Adriana Hamacher, Robohub’s Deputy Editor writes about IIIM’s newly launched Ethics Policy and it’s role in the ever increasing criticism of military robots. Read the full article here.
Roboticist Noel Sharkey writes for the ICRAC newsletter: “The Icelandic Institute for Intelligent Machines (IIIM) has issued an ethical policy that makes them the first Artificial Intelligence research and development group to reject the development of technologies intended for military operations.”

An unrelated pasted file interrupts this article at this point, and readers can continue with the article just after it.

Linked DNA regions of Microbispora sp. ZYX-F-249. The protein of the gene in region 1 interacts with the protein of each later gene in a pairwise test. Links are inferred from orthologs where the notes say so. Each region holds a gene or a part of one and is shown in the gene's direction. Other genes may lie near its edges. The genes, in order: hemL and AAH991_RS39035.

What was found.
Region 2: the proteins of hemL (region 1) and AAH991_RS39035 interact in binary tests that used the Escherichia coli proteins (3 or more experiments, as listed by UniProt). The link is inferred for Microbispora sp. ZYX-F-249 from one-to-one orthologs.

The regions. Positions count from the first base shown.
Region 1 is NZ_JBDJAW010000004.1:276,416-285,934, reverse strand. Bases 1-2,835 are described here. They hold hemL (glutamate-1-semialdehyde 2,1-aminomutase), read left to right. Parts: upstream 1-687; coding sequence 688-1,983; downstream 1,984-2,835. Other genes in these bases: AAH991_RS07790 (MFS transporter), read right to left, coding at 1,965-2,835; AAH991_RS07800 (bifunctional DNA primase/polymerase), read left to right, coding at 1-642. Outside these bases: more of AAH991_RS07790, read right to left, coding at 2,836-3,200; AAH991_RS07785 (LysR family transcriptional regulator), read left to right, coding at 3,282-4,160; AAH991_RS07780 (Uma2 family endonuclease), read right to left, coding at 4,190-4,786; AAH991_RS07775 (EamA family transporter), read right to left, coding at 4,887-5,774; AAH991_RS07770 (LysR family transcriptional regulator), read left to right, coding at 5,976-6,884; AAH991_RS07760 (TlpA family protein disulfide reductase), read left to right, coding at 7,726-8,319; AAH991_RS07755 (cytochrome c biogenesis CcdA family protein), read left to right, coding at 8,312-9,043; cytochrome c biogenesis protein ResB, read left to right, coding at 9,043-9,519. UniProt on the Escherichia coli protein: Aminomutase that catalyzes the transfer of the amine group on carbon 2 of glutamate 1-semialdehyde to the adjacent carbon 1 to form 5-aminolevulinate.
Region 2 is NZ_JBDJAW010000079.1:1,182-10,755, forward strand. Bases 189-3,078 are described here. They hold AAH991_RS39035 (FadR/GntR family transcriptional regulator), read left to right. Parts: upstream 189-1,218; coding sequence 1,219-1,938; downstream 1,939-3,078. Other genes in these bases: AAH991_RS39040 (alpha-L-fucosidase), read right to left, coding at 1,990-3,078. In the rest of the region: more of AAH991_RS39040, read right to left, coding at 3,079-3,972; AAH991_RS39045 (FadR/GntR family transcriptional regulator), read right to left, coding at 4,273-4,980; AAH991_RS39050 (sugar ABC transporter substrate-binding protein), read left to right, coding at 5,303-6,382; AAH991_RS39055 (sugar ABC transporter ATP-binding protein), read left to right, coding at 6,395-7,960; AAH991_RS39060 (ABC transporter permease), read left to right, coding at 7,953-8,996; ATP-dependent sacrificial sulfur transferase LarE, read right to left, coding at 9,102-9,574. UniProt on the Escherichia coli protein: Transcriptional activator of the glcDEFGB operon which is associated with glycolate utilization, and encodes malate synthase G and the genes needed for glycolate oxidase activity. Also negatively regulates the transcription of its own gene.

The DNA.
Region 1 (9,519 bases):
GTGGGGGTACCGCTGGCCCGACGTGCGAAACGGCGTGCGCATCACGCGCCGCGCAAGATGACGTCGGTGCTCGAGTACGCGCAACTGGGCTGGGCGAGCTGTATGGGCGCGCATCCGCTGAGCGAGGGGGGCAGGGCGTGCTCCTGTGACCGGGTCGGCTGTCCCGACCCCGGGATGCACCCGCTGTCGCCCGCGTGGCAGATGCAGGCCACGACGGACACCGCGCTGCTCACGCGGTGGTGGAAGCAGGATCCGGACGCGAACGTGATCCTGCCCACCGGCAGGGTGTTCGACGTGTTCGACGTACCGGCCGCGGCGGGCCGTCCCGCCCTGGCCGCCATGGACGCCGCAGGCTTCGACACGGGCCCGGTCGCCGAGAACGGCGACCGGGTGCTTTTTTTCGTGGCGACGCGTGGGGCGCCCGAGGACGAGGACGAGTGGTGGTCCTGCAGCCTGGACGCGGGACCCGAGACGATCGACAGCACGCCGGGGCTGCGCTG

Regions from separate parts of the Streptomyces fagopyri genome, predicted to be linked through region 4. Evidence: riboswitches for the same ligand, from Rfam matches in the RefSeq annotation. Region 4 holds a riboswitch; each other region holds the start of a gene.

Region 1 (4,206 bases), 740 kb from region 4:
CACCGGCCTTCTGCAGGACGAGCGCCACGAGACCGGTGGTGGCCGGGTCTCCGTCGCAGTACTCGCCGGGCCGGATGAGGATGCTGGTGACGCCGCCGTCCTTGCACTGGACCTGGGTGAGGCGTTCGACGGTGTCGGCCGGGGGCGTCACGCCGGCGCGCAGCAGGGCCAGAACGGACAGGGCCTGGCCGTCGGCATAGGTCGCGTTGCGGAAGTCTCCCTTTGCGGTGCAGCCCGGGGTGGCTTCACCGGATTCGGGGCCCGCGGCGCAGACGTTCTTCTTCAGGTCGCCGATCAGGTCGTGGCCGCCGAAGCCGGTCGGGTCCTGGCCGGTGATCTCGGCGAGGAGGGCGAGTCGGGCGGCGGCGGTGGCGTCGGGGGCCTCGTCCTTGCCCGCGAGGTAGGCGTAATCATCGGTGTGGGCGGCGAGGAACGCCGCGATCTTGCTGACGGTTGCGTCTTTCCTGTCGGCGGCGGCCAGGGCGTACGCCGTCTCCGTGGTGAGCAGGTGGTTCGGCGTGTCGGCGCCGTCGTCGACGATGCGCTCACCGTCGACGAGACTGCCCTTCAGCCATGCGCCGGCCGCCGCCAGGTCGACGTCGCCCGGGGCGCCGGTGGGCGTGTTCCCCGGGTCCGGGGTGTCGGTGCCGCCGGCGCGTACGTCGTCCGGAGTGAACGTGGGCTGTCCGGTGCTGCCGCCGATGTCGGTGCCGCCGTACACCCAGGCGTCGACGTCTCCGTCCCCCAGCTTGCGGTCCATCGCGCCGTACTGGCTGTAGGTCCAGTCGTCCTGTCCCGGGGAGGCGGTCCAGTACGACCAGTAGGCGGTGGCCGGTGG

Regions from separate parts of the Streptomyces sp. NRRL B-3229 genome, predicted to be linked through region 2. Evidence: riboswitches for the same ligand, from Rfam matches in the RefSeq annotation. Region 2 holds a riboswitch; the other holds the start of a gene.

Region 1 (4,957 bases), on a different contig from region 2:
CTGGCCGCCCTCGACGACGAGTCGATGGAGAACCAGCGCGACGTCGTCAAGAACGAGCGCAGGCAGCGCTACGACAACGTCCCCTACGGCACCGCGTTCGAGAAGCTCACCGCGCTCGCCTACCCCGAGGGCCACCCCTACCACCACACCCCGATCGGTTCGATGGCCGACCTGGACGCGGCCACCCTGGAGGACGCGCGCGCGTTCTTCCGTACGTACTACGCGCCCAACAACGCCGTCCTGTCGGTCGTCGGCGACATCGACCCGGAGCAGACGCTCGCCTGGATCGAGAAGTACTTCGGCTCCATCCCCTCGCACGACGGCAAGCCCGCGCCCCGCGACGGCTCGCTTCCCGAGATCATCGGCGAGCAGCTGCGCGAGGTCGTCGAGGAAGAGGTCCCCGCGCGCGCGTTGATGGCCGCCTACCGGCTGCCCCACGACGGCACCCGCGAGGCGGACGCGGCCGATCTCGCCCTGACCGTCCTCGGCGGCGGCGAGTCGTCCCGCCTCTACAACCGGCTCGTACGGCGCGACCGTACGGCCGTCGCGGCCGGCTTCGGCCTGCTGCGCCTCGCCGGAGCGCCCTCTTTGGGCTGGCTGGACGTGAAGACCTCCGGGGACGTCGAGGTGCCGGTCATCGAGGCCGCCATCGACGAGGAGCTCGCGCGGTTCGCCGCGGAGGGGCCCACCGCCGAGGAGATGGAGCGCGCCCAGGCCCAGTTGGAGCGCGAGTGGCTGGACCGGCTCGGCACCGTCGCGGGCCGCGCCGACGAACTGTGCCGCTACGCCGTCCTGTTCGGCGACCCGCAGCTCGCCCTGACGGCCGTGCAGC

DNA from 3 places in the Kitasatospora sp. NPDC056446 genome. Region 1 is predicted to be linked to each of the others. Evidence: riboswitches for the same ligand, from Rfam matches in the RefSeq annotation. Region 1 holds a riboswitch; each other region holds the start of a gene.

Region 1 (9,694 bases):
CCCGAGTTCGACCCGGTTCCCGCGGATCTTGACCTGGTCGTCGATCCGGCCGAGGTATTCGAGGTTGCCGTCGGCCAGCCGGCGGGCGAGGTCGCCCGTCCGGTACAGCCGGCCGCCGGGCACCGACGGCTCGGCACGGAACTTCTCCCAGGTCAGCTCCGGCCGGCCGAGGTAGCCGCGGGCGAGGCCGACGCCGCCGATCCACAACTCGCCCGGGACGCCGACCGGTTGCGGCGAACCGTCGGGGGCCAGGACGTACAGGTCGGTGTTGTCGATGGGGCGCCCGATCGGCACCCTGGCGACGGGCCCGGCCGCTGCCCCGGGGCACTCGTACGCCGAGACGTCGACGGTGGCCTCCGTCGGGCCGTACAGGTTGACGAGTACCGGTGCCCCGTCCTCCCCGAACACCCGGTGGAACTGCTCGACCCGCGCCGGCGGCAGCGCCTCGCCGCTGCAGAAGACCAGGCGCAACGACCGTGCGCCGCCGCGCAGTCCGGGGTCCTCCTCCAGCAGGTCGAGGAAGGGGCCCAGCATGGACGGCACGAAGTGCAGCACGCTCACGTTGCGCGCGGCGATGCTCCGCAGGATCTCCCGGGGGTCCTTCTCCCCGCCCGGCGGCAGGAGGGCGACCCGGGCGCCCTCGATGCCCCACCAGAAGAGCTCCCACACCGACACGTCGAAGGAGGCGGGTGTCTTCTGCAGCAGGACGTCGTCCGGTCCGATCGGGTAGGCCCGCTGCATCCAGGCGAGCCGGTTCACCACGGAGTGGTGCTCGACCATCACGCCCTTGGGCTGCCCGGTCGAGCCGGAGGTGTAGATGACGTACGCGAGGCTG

While computer technology has greatly enhanced our opportunities and means to communicate, it also has allowed anyone so inclined to spy, invade personal privacy, and violate human rights, with little effort in deep obscurity. The United States’ Patriot Act gave government agencies of the US access to millions of private citizens’ data under the pretense of national security. Uproar caused by its expiration in late May 2015, and subsequent reinstatement a few days later, as well as Edward Snowden’s NSA whistleblowing, created a maelstorm of debate about how our information is collected and disseminated. IIIM’s position at the crossroads of academia and industry left it in a unique position to choose: ethical refusal – to cause harm with its research, or status quo – to accept money without complaint. Continue reading IIIM Takes Lead on First Ethics Policy for Peaceful R&D